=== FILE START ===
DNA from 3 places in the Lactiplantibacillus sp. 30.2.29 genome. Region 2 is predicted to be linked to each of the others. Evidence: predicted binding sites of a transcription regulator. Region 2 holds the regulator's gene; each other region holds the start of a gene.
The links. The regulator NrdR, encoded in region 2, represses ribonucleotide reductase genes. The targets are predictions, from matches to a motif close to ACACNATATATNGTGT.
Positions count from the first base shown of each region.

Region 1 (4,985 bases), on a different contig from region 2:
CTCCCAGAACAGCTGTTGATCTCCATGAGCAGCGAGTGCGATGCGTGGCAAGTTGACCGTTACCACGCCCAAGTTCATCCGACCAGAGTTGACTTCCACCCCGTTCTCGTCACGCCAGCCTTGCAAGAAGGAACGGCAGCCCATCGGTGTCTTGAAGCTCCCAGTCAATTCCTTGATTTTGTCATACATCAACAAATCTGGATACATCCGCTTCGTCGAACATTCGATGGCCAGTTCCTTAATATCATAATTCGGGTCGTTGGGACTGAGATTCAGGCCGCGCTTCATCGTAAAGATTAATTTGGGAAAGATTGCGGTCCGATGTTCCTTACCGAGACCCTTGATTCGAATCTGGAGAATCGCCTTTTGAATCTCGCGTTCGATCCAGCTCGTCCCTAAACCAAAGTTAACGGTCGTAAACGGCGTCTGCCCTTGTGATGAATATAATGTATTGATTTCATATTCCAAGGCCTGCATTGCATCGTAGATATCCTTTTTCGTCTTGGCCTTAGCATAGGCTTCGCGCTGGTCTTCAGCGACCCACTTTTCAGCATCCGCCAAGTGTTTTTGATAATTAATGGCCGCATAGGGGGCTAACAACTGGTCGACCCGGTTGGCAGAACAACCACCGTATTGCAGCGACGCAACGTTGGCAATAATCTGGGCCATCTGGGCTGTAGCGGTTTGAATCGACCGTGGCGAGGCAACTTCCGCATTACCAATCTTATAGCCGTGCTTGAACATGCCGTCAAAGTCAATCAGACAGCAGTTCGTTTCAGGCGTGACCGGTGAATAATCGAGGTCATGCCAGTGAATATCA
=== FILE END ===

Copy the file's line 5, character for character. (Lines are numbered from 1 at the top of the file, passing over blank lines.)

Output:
CTCCCAGAACAGCTGTTGATCTCCATGAGCAGCGAGTGCGATGCGTGGCAAGTTGACCGTTACCACGCCCAAGTTCATCCGACCAGAGTTGACTTCCACCCCGTTCTCGTCACGCCAGCCTTGCAAGAAGGAACGGCAGCCCATCGGTGTCTTGAAGCTCCCAGTCAATTCCTTGATTTTGTCATACATCAACAAATCTGGATACATCCGCTTCGTCGAACATTCGATGGCCAGTTCCTTAATATCATAATTCGGGTCGTTGGGACTGAGATTCAGGCCGCGCTTCATCGTAAAGATTAATTTGGGAAAGATTGCGGTCCGATGTTCCTTACCGAGACCCTTGATTCGAATCTGGAGAATCGCCTTTTGAATCTCGCGTTCGATCCAGCTCGTCCCTAAACCAAAGTTAACGGTCGTAAACGGCGTCTGCCCTTGTGATGAATATAATGTATTGATTTCATATTCCAAGGCCTGCATTGCATCGTAGATATCCTTTTTCGTCTTGGCCTTAGCATAGGCTTCGCGCTGGTCTTCAGCGACCCACTTTTCAGCATCCGCCAAGTGTTTTTGATAATTAATGGCCGCATAGGGGGCTAACAACTGGTCGACCCGGTTGGCAGAACAACCACCGTATTGCAGCGACGCAACGTTGGCAATAATCTGGGCCATCTGGGCTGTAGCGGTTTGAATCGACCGTGGCGAGGCAACTTCCGCATTACCAATCTTATAGCCGTGCTTGAACATGCCGTCAAAGTCAATCAGACAGCAGTTCGTTTCAGGCGTGACCGGTGAATAATCGAGGTCATGCCAGTGAATATCA